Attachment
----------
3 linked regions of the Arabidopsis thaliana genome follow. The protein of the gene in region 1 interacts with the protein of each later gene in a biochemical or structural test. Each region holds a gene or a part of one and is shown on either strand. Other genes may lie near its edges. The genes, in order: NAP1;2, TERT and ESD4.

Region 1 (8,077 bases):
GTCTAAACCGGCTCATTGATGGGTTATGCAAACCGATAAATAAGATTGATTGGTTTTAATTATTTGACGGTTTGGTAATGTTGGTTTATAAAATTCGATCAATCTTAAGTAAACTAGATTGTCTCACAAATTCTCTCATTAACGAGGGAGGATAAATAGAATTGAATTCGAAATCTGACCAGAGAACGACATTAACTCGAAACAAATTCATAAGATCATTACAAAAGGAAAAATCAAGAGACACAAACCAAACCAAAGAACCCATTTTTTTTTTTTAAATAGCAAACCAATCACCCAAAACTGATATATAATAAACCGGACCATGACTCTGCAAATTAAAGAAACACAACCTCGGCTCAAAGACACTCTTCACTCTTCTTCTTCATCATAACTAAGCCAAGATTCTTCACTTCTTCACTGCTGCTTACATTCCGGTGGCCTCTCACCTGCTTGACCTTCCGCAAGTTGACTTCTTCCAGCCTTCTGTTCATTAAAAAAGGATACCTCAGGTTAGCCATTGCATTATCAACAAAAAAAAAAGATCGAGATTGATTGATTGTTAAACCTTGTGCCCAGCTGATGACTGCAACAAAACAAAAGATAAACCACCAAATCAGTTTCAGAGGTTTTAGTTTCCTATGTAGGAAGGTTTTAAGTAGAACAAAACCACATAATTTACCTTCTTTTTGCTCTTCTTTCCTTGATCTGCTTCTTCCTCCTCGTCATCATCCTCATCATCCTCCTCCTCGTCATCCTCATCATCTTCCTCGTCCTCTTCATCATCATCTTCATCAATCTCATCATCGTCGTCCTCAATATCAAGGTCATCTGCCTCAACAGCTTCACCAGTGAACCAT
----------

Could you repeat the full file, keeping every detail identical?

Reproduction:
3 linked regions of the Arabidopsis thaliana genome follow. The protein of the gene in region 1 interacts with the protein of each later gene in a biochemical or structural test. Each region holds a gene or a part of one and is shown on either strand. Other genes may lie near its edges. The genes, in order: NAP1;2, TERT and ESD4.

Region 1 (8,077 bases):
GTCTAAACCGGCTCATTGATGGGTTATGCAAACCGATAAATAAGATTGATTGGTTTTAATTATTTGACGGTTTGGTAATGTTGGTTTATAAAATTCGATCAATCTTAAGTAAACTAGATTGTCTCACAAATTCTCTCATTAACGAGGGAGGATAAATAGAATTGAATTCGAAATCTGACCAGAGAACGACATTAACTCGAAACAAATTCATAAGATCATTACAAAAGGAAAAATCAAGAGACACAAACCAAACCAAAGAACCCATTTTTTTTTTTTAAATAGCAAACCAATCACCCAAAACTGATATATAATAAACCGGACCATGACTCTGCAAATTAAAGAAACACAACCTCGGCTCAAAGACACTCTTCACTCTTCTTCTTCATCATAACTAAGCCAAGATTCTTCACTTCTTCACTGCTGCTTACATTCCGGTGGCCTCTCACCTGCTTGACCTTCCGCAAGTTGACTTCTTCCAGCCTTCTGTTCATTAAAAAAGGATACCTCAGGTTAGCCATTGCATTATCAACAAAAAAAAAAGATCGAGATTGATTGATTGTTAAACCTTGTGCCCAGCTGATGACTGCAACAAAACAAAAGATAAACCACCAAATCAGTTTCAGAGGTTTTAGTTTCCTATGTAGGAAGGTTTTAAGTAGAACAAAACCACATAATTTACCTTCTTTTTGCTCTTCTTTCCTTGATCTGCTTCTTCCTCCTCGTCATCATCCTCATCATCCTCCTCCTCGTCATCCTCATCATCTTCCTCGTCCTCTTCATCATCATCTTCATCAATCTCATCATCGTCGTCCTCAATATCAAGGTCATCTGCCTCAACAGCTTCACCAGTGAACCAT